Except when they are. Singer/songwriter Clare Burson’s grandmother fled Germany the morning of Kristallnacht in November 1938, hours before Hitler’s troops launched their infamous pogrom against the Jewish citizenry and their property. This narrow escape and the fates of those left behind were never spoken of in Burson’s family, until Burson herself began digging for clues, eventually broaching the topic with her grandmother and traveling to Germany, Latvia, Lithuania, and Ukraine, investigating her grandmother’s childhood, trying to connect it to her own and to come to terms with a long-kept family secret.
The songs on her rich, moving new album, Silver and Ash (Rounder 2010), evolved from the experience, and from the stories Burson discovered as she chased down ghosts from her ancestral roots. A piece like “Look Close” emanates from Burson’s sister’s resemblance to their great-grandmother. As she looks at a photograph, she tries to discern meaning from the familiar features captured there:
My, my, you have her beautiful eyes
Can you see them
All the things you dreamed of
Written in silver and ash
See how they hide in the shape of her chin
In the smooth of her skin
“I Will / With You,” the only real rock song on the record, is fraught with the weight of bringing heartbreaking memories to the fore once more. It contains an extraordinary verse in which Burson implores her grandmother to share perhaps more than she is willing to:
Remember for me
Corner the quiet
That covers the sound
Of whispers you ran from
And time ran around
Tears on the floorboards
Remember it now
And I will with you
Remember it now
Another uptempo track, “Everything’s Gone,” is a tale of being trapped and eschewing even the notion of escape, knowing it is impossible. “There’s no way out,” Burson repeats over and over. “Everything’s gone but we’re all still here.” In the context of the Holocaust, it is a frightening scenario not lightened by the lilting pace of the song.
That context, though, is somewhat elastic. If you are unaware of the concept in play—there’s nothing in the album package that explains it—you can still appreciate the songs simply as they are. Burson’s lyrics are impressionistic rather than literal, subversively submerging listeners in their warmth without announcing the specific space and time of their stories.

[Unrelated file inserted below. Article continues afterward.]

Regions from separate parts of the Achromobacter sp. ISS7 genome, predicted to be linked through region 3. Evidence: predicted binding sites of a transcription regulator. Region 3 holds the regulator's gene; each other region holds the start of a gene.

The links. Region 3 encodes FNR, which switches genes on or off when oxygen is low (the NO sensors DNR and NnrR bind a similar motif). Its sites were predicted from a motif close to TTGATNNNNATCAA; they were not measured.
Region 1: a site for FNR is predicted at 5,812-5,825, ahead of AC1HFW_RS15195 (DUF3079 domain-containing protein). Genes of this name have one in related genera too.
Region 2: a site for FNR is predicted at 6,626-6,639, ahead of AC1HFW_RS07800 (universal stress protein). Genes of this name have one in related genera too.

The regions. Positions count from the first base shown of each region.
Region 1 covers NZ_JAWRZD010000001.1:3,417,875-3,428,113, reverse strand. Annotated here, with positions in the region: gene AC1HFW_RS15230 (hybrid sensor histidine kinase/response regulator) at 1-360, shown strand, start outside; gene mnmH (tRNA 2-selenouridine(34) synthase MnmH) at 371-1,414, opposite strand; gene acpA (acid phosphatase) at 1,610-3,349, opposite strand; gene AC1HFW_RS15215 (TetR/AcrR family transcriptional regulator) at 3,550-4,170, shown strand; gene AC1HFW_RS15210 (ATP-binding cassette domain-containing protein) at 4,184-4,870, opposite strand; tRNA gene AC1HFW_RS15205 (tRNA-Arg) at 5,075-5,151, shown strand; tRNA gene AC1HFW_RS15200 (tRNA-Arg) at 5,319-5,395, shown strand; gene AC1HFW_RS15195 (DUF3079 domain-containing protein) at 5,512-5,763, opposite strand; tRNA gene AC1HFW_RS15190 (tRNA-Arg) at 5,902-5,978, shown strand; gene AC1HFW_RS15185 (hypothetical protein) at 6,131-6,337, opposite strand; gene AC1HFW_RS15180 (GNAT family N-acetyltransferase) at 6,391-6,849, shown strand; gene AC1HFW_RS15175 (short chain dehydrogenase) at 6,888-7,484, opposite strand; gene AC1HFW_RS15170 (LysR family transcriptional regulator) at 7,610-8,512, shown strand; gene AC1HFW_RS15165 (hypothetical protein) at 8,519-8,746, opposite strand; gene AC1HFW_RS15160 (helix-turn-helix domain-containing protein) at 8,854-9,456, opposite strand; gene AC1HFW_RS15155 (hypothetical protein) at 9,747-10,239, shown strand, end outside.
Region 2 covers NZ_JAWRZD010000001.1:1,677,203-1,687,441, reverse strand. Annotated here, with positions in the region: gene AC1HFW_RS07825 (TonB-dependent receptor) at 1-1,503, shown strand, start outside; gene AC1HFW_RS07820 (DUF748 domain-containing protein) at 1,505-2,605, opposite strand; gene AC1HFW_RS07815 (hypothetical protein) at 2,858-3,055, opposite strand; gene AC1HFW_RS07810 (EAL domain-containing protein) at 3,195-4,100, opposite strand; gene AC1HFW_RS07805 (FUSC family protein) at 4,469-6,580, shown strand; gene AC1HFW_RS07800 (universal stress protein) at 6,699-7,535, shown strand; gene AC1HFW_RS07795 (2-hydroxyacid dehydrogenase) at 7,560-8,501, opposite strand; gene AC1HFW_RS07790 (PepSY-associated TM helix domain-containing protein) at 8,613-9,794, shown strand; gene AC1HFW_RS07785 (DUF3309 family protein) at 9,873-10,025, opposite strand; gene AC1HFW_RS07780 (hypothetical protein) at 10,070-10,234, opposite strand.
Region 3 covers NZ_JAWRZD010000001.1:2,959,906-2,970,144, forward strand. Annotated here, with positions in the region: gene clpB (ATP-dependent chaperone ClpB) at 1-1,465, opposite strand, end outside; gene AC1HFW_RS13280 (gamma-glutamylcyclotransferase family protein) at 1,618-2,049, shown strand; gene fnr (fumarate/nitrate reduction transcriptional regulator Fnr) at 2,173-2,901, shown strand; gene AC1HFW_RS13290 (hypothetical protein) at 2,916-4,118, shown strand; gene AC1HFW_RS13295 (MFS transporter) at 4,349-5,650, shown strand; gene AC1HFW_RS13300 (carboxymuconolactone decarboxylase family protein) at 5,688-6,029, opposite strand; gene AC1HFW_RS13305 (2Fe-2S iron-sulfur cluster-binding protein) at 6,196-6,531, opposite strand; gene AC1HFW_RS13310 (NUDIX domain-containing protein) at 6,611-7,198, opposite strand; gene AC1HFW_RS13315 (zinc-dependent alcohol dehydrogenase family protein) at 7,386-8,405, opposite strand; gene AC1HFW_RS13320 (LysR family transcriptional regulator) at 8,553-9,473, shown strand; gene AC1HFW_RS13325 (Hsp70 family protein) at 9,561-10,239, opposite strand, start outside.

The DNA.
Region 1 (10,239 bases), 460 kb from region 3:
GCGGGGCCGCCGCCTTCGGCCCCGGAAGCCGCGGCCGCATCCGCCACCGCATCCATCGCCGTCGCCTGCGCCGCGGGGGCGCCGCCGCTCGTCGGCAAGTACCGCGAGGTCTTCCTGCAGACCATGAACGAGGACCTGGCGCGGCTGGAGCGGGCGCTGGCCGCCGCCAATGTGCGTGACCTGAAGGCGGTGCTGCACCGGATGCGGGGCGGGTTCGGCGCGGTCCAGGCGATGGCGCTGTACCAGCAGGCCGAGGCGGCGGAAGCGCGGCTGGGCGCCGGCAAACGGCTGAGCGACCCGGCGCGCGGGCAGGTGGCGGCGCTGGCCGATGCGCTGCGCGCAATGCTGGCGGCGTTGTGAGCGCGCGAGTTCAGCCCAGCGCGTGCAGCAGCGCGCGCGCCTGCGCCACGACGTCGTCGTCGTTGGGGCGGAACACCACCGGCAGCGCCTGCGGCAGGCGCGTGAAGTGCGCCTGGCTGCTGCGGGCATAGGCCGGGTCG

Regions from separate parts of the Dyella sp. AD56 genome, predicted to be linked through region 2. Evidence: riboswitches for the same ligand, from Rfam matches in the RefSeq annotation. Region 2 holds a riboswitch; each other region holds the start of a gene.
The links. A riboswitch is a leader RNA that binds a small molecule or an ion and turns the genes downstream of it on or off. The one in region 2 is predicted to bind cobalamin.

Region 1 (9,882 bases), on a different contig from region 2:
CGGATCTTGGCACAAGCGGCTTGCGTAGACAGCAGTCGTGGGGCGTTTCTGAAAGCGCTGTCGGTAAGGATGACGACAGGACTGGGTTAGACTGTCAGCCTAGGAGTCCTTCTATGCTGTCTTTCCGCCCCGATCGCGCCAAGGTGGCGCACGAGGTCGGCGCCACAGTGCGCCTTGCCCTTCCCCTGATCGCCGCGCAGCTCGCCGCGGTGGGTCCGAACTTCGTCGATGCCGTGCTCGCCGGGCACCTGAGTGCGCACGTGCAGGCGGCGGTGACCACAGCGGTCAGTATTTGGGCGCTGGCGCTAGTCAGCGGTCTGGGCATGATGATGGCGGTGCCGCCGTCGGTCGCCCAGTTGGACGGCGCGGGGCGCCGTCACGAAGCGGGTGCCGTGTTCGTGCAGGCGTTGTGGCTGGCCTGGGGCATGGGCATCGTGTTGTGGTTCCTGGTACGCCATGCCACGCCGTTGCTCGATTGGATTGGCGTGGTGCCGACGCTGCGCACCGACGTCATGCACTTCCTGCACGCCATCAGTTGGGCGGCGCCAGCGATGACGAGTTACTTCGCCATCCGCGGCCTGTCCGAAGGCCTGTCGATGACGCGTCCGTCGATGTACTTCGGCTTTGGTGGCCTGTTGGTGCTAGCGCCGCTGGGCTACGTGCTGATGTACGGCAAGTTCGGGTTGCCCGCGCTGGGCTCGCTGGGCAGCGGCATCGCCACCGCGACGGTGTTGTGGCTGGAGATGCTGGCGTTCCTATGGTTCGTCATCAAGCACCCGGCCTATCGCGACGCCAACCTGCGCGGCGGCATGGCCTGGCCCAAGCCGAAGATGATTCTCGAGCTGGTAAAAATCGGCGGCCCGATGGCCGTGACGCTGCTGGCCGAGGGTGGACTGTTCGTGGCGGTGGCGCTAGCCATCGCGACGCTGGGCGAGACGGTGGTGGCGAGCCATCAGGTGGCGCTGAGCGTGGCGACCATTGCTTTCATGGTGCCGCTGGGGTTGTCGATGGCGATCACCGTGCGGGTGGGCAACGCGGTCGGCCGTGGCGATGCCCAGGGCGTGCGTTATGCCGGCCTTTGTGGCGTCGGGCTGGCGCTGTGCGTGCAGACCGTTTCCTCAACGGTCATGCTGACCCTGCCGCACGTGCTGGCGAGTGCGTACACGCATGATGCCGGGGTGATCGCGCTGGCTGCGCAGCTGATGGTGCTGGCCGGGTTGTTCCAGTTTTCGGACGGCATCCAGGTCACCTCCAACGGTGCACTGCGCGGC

The Holocaust narrative, however, adds dimension and heft to the songs, which makes several of them almost too sad to bear. “Goodbye My Love” is a heartrending farewell in which happy memories feed the singer’s sadness and protect her from it, simultaneously. The lyrics themselves are mere snippets of memories (“We took the train to the seashore / Buried our toes in the sand / Lost to the waves and the salted sunshine / Goodbye my love”), yet Burson’s voice—so vulnerable in this setting—is lifted up by the melody and spare instrumentation (guitar, piano, violin, mellotron), and it becomes apparent that the goodbyes she sings of are final.
The same tender sadness permeates “Magpies,” which closes the album with Burson standing where her ancestors have stood, surrounded by spirits of those people she knows only because she’s sought them out. “I hear your voices / Quiet like the night,” she sings quietly, “I picture you in everything.” This recognition flows into the overwhelming bridge:
Sometimes I think that you might have been
Something like rainbows on water
Sometimes I think of how life must have been for you here
What life could have been for you here
What life should have been here with you
Burson shares what she learned, remarkable stories of strong people in fragile situations. If you didn’t know the context in which she wrote them, they’d just be good songs; understanding the full measure of Burson’s project, however, adds power to Silver and Ash, a quiet yet vivid reminder of a time, a place, and a people who bore extraordinary burdens and those who still hear the voices of their ghosts.